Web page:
December 12, 2019

On Dec. 9, GLAAD (prior to 2013, known as a the Gay and Lesbian Alliance Against Defamation), released an open letter to Facebook calling on its Chair and CEO, Mark Zuckerberg, to remove all Facebook and Instagram messages that “are convincing individuals to avoid PrEP” by claiming that it is “invariably leading to avoidable HIV infections.” These misleading ads, the open letter states, are “causing significant harm to public health” by “claiming that the drug has caused harmful side effects” among people who use it.

The open letter was spearheaded by GLAAD and co-signed by over 50 organizations, including the Academy.

Last summer, we noticed these ads being posted by personal injury lawyers in increasing numbers. We responded to this issue by developing an easy-to-read fact sheet explaining that these ads are incorrect and are urging Academy members to make copies and distribute to their patients and in other venues where they will reach potential PrEP users. The fact sheet is designed to warn Facebook and Instagram users and their communities that these ads are inaccurate and misleading – and provide them with correct information about the value of PrEP. More copies of this sheet are available for free download here or by request.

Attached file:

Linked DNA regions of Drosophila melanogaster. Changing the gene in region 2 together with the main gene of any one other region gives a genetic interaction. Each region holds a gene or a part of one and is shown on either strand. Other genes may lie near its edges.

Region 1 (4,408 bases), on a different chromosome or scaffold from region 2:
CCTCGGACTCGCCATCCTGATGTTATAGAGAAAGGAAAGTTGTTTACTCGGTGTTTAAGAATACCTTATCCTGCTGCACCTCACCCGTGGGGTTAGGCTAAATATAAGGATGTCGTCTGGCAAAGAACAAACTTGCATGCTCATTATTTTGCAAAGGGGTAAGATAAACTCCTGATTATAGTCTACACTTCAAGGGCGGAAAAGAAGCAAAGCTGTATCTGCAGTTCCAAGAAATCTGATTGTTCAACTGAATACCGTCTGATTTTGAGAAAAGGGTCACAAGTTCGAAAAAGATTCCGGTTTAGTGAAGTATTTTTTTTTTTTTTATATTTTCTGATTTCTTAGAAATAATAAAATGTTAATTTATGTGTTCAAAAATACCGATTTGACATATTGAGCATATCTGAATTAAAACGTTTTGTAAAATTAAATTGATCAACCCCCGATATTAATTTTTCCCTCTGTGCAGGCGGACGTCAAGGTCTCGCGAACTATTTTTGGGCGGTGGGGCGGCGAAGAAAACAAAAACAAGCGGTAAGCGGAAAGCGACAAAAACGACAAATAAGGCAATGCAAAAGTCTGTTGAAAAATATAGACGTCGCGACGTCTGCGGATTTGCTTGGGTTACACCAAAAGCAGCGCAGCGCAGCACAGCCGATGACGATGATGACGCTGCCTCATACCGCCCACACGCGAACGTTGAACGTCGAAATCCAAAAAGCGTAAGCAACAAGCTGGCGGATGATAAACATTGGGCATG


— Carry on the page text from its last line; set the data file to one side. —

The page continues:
With HIVMA, the Academy also co-authored a commentary in POZ magazine on the subject.

The messages in the false Facebook ads about PrEP are also extensively contradicted by other sources, including the U.S. Preventive Services Task Force (USPSTF). The USPSTF, a Congressionally-appointed body, approved the use of Truvada for PrEP earlier this year, designating it both safe and effective. This designation enables the ACA to require that it be paid for by most private insurers and Medicaid expansion programs. Unfortunately, this requirement cannot be enacted until one full “plan year” after the USPSTF ruling (which will be 2020 or 2021 for most people – depending on their coverage).

A third recent development contradicting Facebook’s decision to allow the ads is the Administration’s move to provide low income Americans with free PrEP. On Dec. 3, Health and Human Services Secretary Alex Azar announced that his department would, “with donated drugs and services provided by major pharmacy chains,” deliver free Truvada to 200,000 HIV-negative uninsured Americans who needed it. According to Scientific American, Gilead will donate the medication and the government will “cover costs of the program, which include determining if someone who applies is eligible as well as distribution and processing claims.”

Whether the anti-PrEP ads appearing on Facebook will discourage individuals targeted to benefit from this Administration’s PrEP offer remains to be seen. According to Pew Research Center, however, “lower income teens are more likely than high-income teens to use Facebook.” In 2018, 70% of those living in households with $30,000 or less annually used Facebook versus 36% of those from households with $75,000 or more annually. It is foreseeable that the Facebook ads, if continued, may cripple this attempt to expand PrEP. Many people considering the new DHHS program are also likely Facebook and Instagram users.

According to Washington Post, these ads “have been viewed millions of times in recent months.” How do we prove that large numbers of young people at high risk of HIV will not lose their chance for protection because Facebook chooses not to reject false advertising? How do you prove a negative?

View the latest Policy Update here.